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From Kennicott to Kennecott

August 13, 2018

Monday 9thJuly 2018

Brad Grossweiler, our host, observes with his slow drawl that he was surprised no one was up when he came over at 8am. But this morning everyone slept in and caught up on all the frentic travel that has happened to date. We eventually dislodge (nice pun) ourselves and walk up to McCarthy, pause there then press on to Kennecott. Its an 8km easy walk up the ‘Wagon Trail’ which passes alongside the main road which in our continues to follow the original railway line and its gradient. Its interesting to spot in the road numerous posts that were no doubt part of original trestles supporting the railway, many of them around the McCarthy junction where the museum is located. Just across the road from that museum in the Soapberry bushes is hidden the original turntable, the cradle still sitting in its pit. The locomotive would be turned around here after coming up from Cordova then it would reverse the flatbed rolling stock up to the mine, collect the ore (in hessian bags) then roll down hill back to Cordova 196 miles away. Read more

The Road to Pothole, ahem McCarthy

August 8, 2018

Alaska Diary (3)

Sunday 8 July 2018

We hear a patter of rain through the night but not really enough to stir us. ‘Night’ is a misnomer for it is not dark at any point. The sun sets at 2315 or thereabouts and the remainder of the evening until sunrise is a strange grey half light bright enough to cooperate without a head torch or any other artificial lighting. We aim to be out by 9 and so arrive at the King for a Day campsite by 8, wrenching ourselves away from Brad and Ramona and lots of stories over coffee, with great reluctance. We have such a meeting of minds even after all these years. We find the rest of the crew mostly ready to depart. Tents are down and breakfast eaten so after sorting out the payments for the tents we get on the road just after 9.30 and drive up to the National Parks Centre, back up the highway towards Glenallen. We buy maps and pick our bear canisters which Brad has kindly booked for us, and educate ourselves on the history of the park as well as things such as the various scat we might encounter as well as what various paw prints look like. While I wrangle maps and paying for them the rest of the team watch a movie about the park. Read more

Willow Mountain

August 5, 2018

Alaska Diary (2)

Saturday 7thJuly

The alarm goes off at 0730 which feels way too early, especially given we chatted with Brad and Ramona until about 0200, including walking out to the bluff and watching people fishing below. Brad explains there are two times in Alaskan summer – the time people are active and the time they are not. Even at two in the morning there is plenty of light even though the sun is not yet up, enough to see men down at the rivers edge casting lines into the water. Apparently the fish like this time of the night as well. No one else is up even at 7.30 so I walk through the spruce to the bluff and look out over the Klutina which surges and races below, swollen by flood water. I scan the area with my binoculars, can’t see any one in camp moving and scan right, spotting some keen fishermen then continue my sweep until a fledgling bald eagle jumps into focus, filling the whole view. He’s sitting on a dead spruce below me watching for scraps the fishermen might leave about. He’s later joined by another more mature bird which comes close enough for me to get some reasonable photos. They are remarkable birds. Not as big as the Wedgetail and without projecting the same power. But they are magnificent nonetheless and let’s face it any raptor is worth paying attention. It’s hard to believe that there used to be a bounty on their heads. 50 cents a head in Alaska. There’s an interesting article here about it nearly being wiped out.  Their chatter is quite distinctive and we tune in to the immature birds calling to each other.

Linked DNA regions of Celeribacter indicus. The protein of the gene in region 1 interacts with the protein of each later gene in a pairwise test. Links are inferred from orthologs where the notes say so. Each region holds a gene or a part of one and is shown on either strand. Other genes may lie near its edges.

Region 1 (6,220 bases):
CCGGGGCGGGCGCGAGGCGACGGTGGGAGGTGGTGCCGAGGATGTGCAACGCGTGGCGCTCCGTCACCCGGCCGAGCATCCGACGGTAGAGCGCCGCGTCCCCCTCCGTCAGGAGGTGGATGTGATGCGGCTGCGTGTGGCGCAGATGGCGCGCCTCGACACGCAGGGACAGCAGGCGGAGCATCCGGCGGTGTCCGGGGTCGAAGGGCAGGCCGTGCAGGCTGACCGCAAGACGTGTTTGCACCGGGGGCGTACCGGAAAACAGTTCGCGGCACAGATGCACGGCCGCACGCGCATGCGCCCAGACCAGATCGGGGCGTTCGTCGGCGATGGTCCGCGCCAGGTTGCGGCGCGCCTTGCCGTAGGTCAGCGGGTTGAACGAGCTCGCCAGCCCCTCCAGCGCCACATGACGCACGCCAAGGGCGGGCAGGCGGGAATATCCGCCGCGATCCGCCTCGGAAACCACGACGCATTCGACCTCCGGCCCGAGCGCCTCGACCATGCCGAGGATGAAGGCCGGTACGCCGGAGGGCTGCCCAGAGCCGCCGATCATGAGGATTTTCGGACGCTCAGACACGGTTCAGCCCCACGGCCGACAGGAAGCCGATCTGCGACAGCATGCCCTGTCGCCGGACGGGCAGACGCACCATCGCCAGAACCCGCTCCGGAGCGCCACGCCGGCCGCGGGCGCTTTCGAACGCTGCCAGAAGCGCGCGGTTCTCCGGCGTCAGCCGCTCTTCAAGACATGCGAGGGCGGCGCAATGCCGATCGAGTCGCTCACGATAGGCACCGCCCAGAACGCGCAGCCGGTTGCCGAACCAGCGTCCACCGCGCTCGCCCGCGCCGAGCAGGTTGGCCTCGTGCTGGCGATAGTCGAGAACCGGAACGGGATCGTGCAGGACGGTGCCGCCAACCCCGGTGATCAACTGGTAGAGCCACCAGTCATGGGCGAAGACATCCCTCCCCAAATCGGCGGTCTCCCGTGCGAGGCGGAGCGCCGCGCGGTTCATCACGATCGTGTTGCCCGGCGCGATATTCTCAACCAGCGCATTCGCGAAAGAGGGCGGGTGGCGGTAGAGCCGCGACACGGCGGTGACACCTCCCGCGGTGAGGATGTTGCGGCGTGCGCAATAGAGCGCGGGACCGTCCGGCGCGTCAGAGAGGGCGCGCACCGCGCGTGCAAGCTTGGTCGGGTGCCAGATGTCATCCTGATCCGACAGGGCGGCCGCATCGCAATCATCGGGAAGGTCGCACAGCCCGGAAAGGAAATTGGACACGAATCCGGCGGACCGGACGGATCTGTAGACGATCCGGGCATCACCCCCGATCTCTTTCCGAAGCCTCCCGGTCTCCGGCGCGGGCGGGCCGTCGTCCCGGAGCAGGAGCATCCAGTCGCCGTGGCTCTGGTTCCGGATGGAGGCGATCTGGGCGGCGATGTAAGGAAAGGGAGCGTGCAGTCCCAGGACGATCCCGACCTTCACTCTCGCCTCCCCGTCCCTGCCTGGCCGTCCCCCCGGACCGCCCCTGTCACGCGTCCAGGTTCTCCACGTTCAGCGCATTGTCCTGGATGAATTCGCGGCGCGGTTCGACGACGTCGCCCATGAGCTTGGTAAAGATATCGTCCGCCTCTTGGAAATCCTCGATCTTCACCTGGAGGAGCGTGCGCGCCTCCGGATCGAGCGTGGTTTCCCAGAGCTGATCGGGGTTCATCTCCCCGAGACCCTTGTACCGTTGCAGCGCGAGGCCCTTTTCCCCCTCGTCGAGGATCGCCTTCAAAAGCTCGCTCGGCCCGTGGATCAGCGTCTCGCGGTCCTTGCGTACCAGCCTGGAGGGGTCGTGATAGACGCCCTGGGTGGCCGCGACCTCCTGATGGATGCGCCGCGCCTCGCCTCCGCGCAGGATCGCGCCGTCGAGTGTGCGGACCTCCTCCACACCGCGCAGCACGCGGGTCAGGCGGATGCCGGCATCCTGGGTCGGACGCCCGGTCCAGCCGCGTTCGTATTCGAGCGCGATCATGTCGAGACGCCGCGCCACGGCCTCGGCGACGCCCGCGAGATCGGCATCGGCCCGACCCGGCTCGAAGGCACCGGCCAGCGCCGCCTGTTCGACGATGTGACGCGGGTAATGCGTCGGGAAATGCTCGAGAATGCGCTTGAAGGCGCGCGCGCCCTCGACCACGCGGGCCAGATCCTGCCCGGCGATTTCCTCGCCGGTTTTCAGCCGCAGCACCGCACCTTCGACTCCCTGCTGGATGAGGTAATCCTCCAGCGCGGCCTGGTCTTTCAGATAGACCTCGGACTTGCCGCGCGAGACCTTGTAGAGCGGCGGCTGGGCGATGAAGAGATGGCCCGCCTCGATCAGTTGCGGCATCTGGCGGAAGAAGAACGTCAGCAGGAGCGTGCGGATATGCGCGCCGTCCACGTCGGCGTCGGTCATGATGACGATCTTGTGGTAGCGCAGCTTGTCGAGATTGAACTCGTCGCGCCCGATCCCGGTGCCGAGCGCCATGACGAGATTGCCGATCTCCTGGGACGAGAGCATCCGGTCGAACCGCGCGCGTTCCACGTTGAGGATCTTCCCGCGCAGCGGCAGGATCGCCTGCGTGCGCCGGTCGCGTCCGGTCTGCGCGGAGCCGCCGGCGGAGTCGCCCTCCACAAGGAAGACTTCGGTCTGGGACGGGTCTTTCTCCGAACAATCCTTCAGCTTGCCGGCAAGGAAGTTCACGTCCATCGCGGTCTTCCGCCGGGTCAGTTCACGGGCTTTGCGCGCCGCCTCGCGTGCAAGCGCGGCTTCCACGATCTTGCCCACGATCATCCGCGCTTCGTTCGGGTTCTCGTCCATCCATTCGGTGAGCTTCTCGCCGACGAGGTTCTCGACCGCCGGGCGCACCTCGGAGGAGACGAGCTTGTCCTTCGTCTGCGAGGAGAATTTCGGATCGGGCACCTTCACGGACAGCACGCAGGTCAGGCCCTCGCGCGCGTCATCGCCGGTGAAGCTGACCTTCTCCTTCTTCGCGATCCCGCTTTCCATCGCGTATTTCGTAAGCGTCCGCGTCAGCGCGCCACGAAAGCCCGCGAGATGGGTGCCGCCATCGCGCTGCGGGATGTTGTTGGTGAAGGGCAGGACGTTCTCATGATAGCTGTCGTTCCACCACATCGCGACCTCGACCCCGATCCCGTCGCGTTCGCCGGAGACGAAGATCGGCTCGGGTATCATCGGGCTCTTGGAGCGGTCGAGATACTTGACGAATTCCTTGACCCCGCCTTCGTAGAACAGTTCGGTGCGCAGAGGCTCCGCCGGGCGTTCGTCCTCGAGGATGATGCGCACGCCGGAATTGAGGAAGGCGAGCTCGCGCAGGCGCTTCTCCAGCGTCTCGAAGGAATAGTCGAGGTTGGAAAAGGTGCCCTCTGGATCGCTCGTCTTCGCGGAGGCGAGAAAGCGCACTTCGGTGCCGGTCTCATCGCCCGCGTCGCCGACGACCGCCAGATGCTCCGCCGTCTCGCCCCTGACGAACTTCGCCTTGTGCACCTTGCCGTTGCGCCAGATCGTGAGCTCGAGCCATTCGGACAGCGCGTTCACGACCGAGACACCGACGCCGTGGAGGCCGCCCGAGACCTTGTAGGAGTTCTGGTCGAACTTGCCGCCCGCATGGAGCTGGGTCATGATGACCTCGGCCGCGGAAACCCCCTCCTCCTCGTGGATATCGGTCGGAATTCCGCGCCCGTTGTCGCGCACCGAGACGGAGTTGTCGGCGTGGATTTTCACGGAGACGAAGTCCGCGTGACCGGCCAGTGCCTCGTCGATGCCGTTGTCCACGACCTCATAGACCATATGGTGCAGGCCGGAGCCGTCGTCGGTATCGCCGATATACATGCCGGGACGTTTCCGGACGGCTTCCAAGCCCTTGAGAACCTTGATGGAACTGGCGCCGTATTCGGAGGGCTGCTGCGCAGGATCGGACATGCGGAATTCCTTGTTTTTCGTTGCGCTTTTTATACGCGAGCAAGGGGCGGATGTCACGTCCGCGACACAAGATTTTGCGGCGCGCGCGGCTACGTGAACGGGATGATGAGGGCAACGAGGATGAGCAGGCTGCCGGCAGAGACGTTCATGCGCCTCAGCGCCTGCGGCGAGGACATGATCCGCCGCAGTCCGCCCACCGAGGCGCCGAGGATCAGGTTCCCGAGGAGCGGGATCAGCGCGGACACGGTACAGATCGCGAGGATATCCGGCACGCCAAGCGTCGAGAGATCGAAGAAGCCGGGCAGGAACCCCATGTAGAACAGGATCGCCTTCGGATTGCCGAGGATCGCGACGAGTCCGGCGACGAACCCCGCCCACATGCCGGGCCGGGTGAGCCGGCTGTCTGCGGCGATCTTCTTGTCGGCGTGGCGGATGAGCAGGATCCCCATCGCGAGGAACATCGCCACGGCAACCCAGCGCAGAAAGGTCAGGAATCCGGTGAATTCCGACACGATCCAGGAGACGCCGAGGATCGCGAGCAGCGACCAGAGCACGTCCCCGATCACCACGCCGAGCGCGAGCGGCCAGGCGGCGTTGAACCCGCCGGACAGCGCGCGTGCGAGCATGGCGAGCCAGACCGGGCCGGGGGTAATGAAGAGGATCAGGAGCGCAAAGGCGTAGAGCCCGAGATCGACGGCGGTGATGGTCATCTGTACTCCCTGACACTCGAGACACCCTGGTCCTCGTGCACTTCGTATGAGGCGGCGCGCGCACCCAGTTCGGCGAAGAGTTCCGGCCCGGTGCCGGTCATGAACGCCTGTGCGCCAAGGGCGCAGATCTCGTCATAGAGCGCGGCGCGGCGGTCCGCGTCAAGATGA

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Sydney to Copper Centre, Alaska

August 4, 2018

Alaska 2018

Diary Friday 6th July 2018

The idea started with Frank. Brother Frank that is. Sibling not priest, though he’s pretty good with sacrifices on the altar of Ruger 30-06. He dreamed aloud about going to Alaska and thought some fishing and shooting might be in order. It was a good plan. Still is. But in the meantime it’s been modified somewhat. A handful of our team have often wondered if they could get the wilderness experience but without the rigours of climbing. The initial answer was Alaska and our first discussions with friends Brad and Ramona had me thinking that a week long kayak expedition would be a good idea. It’s an outstanding idea actually. But it would still be too rigorous for some, so the plan evolved into something more tame. Not too tame, but a wilderness experience into which each traveller could stretch themselves as far as they wanted. The answer is Wrangall-St Elias National Park, the largest national park in the US, described as the size of Yellowstone and Switzerland combined. The size means little to us. It’s more appealing for the fact that it is remote. Our lodgings are quite literally at the end of the road, a road we are told very few Americans travel. And on the edge of that road, within five miles of its absolute termination,  lies a lodge which we have booked out for the week. McCarthy hindered by streams only passable by footbridges lies a bit further on, and Kennecott Mine right at the end of the line. From our lodge environs the adventurous can scout. And within which the less adventurous can repine with a book. Or beer. Or whatever. The lodge is a series of cabins overlooking a glacier and is well placed to be a walking hub to lots of scenic and historical sites. I’m looking forward to the historic.

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